Data Source vs Rendering Parameters

Control Properties

On the face of it being able to specify Rendering Parameters, or a Data Source on a control achieves a very similar goal. You want to componentise your page and not fill up your page type item with fields for specific renderings. Everything should be isolated in it’s own little compartment.

Linking a rendering control to a Data Source does this by moving all your data to a completely separate item, that can be re-used over multiple pages and even swapped out to do personalization or A/B testing.

Equally, using Rendering Parameters does this just as well. Just like a Data Source, you can create a template for the fields that need to be entered, and the data is kept in the same place that a link to a Data Source would be specified.

But what should I use?

The easiest way I can describe it is by asking, are you storing content or something else?

If the answer is content then you most likely want a data source. Alternatively, if it’s something else like some config for a filter, or a background colour you will most likely want a rendering parameter (but there could be exceptions).

Data Sources

Data Sources have some distinct advantages over a Rendering Parameter including:

  • Data can be edited in the Experience Editor inline in your page
  • Language versions are very easy to understand by content editors
  • Easily used for personalization and testing
  • Can be reused on as many controls as you like

These things all make a Data Source a perfect option for anything content related. Without them you loose some big features related to content and ease of use. There are times non-content is also a good option. e.g. A hero banner on a page could be used across multiple pages and as well a reusing the text, if a background colour is also customizable you would want to be re-using that too.

Rendering Parameters

Likewise Rendering Parameters also have there benefits:

  • Doesn’t create an extra item to publish. You just have to publish the page your editing, not the related data source
  • Easy to access in the control properties of the item your looking at, without having to find the related data source

These features make Rendering Parameters ideal for the non-content config of a control and removes non-content fields from your item templates. The thing to be aware of though is you can’t easily do A/B testing or personalization with a rendering parameter, so while it’s nice for your items to only contain content, that might not be the only thing that’s being tested.

How about both?

There is also nothing to stop you using a Rendering Parameter and a Data Source at the same time.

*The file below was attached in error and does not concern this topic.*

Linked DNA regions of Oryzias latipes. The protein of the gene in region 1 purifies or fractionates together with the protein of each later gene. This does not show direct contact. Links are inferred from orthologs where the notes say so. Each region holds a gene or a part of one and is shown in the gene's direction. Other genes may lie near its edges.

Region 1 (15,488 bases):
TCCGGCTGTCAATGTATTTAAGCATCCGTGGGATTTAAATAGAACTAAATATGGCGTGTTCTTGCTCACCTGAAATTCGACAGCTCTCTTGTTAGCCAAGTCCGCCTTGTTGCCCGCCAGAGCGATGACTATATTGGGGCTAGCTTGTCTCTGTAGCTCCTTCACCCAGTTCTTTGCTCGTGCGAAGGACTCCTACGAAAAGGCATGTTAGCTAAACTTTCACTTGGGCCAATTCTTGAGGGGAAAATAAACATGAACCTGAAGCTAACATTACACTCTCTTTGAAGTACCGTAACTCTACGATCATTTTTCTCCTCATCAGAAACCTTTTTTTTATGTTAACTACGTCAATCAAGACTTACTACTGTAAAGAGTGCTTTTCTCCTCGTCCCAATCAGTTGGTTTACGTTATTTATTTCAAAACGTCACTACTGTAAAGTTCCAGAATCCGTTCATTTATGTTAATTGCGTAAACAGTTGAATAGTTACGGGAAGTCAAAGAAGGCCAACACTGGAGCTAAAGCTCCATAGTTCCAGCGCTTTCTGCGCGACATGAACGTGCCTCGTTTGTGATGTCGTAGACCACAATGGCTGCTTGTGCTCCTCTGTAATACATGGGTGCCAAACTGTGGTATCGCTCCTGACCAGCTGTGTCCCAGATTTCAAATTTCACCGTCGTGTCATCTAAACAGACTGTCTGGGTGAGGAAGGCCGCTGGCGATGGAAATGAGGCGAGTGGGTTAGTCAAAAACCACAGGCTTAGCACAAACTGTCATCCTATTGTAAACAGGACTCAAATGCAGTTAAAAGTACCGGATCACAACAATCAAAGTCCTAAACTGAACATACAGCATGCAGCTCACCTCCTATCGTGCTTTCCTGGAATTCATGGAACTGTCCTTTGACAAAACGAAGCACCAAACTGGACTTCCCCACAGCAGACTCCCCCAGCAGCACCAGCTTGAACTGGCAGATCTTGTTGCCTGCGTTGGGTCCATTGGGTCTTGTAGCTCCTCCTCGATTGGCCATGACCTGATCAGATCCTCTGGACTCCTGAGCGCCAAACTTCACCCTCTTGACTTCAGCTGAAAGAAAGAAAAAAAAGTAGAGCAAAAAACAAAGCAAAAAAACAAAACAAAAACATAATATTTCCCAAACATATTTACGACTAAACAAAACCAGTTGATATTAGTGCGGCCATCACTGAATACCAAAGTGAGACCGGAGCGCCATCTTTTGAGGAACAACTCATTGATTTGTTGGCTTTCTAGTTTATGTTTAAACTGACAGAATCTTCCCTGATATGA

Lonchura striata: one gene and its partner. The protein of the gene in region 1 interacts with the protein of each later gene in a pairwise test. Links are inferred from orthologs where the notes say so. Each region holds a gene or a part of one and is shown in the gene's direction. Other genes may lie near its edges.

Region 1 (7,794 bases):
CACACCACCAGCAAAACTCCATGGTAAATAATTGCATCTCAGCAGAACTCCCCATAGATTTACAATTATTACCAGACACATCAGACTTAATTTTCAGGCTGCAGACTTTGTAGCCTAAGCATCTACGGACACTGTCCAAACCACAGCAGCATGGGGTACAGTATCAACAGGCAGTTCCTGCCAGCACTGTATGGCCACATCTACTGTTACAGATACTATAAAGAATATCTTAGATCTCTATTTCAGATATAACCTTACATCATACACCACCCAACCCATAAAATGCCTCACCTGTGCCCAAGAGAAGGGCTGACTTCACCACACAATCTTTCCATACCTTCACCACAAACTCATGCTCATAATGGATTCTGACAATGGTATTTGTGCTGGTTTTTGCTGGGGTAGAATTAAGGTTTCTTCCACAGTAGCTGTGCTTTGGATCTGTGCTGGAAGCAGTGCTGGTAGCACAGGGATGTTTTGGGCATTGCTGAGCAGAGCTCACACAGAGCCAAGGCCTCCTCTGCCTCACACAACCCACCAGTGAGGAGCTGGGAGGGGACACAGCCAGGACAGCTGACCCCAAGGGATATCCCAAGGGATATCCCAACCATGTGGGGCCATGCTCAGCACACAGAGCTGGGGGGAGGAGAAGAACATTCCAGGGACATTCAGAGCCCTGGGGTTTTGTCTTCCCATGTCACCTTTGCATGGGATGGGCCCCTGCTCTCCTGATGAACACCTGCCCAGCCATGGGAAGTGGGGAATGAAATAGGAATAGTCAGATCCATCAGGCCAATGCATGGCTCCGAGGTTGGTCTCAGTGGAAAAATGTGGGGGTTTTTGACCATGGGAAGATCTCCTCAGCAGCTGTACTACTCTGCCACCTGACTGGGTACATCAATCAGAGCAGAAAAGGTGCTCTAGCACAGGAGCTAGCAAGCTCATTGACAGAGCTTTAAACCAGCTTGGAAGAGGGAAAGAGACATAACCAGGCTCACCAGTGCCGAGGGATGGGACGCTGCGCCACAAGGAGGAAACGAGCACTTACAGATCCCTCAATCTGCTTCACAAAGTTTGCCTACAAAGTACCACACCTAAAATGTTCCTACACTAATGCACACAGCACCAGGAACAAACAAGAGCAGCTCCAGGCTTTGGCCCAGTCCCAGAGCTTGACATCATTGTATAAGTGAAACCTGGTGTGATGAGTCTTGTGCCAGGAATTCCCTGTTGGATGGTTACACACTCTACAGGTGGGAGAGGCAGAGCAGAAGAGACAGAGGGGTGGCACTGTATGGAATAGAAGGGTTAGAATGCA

You could have a situation when a Data Source is being used to populated the content on multiple different controls. Each control may have some additional config needed, such as text colour or text size. Keeping this data in the data source might become problematic as on one rendering your text may need to be black, whereas on another it may need to be white. By moving these fields to Rendering Parameters, you keep the benefit of a shared Data Source for content, while the Rendering Parameter takes care of the presentation config.

Sitecore: Data binding to a datasource rather than the context

By default when you place a Sitecore control. e.g. on a page it will bind to the pages context item even if the rendering has had a Data Source set against it.

MVC – View Renderings

If your Sitecore solution is MVC based and you are using a View Rendering then this is simple. Make sure your view’s model is set to Sitecore.Mvc.Presentation.RenderingModel and then pass Model.Item as the item parameter to the Sitecore HTML helper function for rendering a field.

@using Sitecore.Mvc
@using Sitecore.Mvc.Presentation

@model Sitecore.Mvc.Presentation.RenderingModel

    <h2>@Html.Sitecore().Field("Title", Model.Item)</h2>
    <div>@Html.Sitecore().Field("Content", Model.Item)</div>

WebForms – Sublayouts

However if your Sitecore solution is using WebForms with sub-layouts then thing’s get a little trickier. Unlike with the View Rendering there is no equivalent of Model.Item so a bit of work is required to get the Data Source Item.

If you check to see if the controls parent is a sublayout, you can then cast it as a sublayout and access the datasource property from their. You will then need to set the Item property of each of the Sitecore Controls in your sublayout. In this example the Sitecore Control is being referenced by controlId in the code.

Item DataSource;
if (Parent is Sublayout)
   DataSource = Sitecore.Context.Database.GetItem(((Sublayout)Parent).DataSource);

controlId.Item = DataSource;